Why we should listen to non-western voices

When postmodern references were all the rage some years back, where were all the African, Asian and South American voices? In his article “Why cultural theology is not relativistic” Allen Yeh writes:

“Not only do non-Western perspectives give us insights into God that we in the West could never get on our own, Western theology also has some serious flaws in it. For example, we are often beholden to Platonic dualism which has filtered down to us through the millennia, and it is so hard for Western Christians to shake this dichotomistic thinking about the spiritual and physical worlds (this is played out in missions in the sense that evangelism is seen as more important than social justice; non-Westerners would never make such a prioritization!). Another example is the influence of the Enlightenment on Western thought—well, we all know what the Enlightenment did to European Christianity: it killed it. Today, Europe is the most secular continent on earth, thanks to the Enlightenment and rationalism. Do we really want to export that to the non-Western world?”

5 thoughts on “Why we should listen to non-western voices

  1. Thanks for linking this post, which is great. I think Yeh’s perspective on nonwestern theology is dead on and reflects the theme of 1 Corinthians 12: 12-26. I think I’ll provide a link to it on my blog as well! 🙂


  2. I have always appreciated non-Western theological perspectives as, having come to Christianity via the New Age Movement and Zen Buddhism, my earlier years of discipleship were devoted to exploring Christianity nondualistically and the simple awareness that Non-Western Christianity was a living tradition and not an oxymoron was a stabilizing influence. I must add, I think non-Western theological perspectives are an important counterbalance to Celtic Christian / New Monastic revivalism when it comes to considering how we might effectively engage pluralistic spiritualities in post-modernity. Celtic Christianity has undoubted appeal, but it is chronically Anglo-centric, and that’s most problematic in highly pluralistic and ethnically diverse situations. For instance, I don’t think Celtic Christianity is the answer to yoga, at least not in the magic bullet sense. Indian Christians, who’ve been dealing with yoga influenced societies a great deal longer than us, need to be listened to.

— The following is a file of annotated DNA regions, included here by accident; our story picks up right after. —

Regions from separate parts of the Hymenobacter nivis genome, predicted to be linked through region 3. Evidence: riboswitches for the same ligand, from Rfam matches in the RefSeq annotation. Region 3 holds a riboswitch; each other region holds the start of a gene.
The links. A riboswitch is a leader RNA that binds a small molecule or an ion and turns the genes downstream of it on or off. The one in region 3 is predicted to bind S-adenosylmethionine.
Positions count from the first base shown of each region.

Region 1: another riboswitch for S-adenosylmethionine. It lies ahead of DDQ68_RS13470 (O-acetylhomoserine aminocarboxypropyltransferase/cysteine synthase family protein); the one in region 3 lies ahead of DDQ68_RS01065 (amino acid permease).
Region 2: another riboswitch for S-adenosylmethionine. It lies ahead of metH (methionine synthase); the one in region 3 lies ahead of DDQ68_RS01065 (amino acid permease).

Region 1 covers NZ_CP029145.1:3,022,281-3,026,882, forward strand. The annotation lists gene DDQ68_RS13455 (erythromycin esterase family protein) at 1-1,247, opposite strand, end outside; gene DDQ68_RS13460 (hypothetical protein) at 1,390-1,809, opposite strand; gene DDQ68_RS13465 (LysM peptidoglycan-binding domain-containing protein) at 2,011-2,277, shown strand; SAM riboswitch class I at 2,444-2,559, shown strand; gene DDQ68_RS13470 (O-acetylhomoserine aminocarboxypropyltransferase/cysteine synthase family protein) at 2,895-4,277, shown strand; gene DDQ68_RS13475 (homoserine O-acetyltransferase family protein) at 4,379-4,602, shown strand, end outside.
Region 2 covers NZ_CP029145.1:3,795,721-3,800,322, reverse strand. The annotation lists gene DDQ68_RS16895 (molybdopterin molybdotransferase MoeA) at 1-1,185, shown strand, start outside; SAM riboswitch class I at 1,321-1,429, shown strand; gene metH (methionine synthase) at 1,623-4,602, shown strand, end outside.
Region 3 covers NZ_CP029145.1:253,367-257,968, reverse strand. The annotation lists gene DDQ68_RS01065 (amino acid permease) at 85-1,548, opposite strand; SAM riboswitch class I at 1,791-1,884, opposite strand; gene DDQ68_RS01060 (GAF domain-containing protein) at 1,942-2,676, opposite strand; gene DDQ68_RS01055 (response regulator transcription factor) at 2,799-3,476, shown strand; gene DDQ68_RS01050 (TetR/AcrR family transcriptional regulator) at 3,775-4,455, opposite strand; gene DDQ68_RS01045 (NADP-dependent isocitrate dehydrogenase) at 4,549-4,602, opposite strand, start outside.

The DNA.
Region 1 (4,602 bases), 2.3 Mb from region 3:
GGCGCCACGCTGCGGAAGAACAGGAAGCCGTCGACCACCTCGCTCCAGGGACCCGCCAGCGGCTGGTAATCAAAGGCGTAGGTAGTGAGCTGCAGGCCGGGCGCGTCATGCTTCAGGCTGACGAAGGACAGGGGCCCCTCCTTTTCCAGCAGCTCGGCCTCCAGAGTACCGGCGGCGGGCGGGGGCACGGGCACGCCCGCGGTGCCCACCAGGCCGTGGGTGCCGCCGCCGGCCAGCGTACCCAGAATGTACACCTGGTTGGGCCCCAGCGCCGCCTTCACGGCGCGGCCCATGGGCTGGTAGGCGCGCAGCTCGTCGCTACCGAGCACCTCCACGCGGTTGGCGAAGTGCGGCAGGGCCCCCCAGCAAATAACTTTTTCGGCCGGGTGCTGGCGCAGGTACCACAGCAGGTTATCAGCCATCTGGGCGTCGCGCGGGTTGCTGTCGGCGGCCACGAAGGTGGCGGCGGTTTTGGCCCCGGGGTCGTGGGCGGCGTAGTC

3. Why does it seem like Evangelical theology is some how the sum and substance of Western Theology? Hmm.
    I can see how there would be real benefit in investigating different ethnic theologies and how they adapt to different cultural dilemmas. However, their cultural dilemmas aren’t always or necessarily ours.
    So when that particular man at the conference asks “isn’t it like asking for the African perspective on gravity?” I think it seems to be a fair question. “Theology” isn’t what man says about God, but what God says about himself. Therefore, it doesn’t mean that I have to value all theologies that might be going on in the name of Jesus. There are plenty of terrible Christian theologies in the West, I’m sure there are also plenty in the East.
    The fact that Yeh mentions Pneumatology and says “the Holy Spirit is the one that is with us today!” seems to be a dead give away that he might be limited in his understanding of Western Christianity, since he doesn’t seem to regard the Lords Supper or Baptism to be Christ’s presence.